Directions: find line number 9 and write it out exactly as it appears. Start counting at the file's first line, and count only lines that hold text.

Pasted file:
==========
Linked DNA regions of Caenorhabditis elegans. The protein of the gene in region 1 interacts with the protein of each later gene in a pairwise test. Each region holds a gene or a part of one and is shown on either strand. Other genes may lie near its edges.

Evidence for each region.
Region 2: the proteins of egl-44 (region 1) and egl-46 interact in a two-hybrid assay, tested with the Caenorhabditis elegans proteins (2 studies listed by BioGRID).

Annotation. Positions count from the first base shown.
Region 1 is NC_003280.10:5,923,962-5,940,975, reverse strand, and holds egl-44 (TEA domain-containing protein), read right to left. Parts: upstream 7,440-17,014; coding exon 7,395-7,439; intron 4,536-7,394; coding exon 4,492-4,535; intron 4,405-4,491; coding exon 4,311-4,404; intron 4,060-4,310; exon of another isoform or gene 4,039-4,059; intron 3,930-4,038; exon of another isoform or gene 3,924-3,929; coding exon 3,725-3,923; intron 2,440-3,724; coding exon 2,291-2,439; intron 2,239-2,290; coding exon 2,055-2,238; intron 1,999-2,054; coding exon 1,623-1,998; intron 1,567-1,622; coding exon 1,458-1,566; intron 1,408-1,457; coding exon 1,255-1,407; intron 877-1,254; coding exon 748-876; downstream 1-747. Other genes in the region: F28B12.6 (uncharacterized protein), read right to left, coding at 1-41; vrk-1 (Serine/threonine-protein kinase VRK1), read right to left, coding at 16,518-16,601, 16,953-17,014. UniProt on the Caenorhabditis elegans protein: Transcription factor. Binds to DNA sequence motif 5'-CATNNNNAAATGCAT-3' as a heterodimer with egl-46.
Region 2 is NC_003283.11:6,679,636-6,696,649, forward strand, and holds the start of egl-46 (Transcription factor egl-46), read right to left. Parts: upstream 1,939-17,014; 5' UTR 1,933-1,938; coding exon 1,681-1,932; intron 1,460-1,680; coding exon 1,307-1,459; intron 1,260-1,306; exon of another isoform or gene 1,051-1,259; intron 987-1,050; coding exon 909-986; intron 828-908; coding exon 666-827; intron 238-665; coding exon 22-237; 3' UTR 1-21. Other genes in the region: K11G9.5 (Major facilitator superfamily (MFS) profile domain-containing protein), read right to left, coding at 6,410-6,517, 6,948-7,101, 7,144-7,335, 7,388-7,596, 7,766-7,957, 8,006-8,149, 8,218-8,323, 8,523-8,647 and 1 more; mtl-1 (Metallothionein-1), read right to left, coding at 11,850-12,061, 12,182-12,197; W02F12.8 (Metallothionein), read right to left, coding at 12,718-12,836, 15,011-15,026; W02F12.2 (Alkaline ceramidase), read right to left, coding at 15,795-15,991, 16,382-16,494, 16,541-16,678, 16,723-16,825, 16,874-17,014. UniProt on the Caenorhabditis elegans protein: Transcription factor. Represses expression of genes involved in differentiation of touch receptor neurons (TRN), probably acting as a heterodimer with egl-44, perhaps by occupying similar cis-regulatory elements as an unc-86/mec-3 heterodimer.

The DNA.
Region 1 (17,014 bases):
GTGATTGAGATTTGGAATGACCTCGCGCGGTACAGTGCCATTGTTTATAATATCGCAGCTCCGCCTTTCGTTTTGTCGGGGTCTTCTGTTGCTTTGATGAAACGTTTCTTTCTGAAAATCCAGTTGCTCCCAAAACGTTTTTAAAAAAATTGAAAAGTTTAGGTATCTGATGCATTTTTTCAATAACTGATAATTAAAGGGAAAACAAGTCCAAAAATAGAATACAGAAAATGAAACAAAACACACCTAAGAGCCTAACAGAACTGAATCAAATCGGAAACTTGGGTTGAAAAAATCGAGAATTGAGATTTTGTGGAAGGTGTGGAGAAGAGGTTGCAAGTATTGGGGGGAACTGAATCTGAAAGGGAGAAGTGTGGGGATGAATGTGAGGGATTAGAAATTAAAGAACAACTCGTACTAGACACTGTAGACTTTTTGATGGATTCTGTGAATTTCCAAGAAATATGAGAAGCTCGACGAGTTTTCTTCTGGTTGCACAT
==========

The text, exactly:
GTGATTGAGATTTGGAATGACCTCGCGCGGTACAGTGCCATTGTTTATAATATCGCAGCTCCGCCTTTCGTTTTGTCGGGGTCTTCTGTTGCTTTGATGAAACGTTTCTTTCTGAAAATCCAGTTGCTCCCAAAACGTTTTTAAAAAAATTGAAAAGTTTAGGTATCTGATGCATTTTTTCAATAACTGATAATTAAAGGGAAAACAAGTCCAAAAATAGAATACAGAAAATGAAACAAAACACACCTAAGAGCCTAACAGAACTGAATCAAATCGGAAACTTGGGTTGAAAAAATCGAGAATTGAGATTTTGTGGAAGGTGTGGAGAAGAGGTTGCAAGTATTGGGGGGAACTGAATCTGAAAGGGAGAAGTGTGGGGATGAATGTGAGGGATTAGAAATTAAAGAACAACTCGTACTAGACACTGTAGACTTTTTGATGGATTCTGTGAATTTCCAAGAAATATGAGAAGCTCGACGAGTTTTCTTCTGGTTGCACAT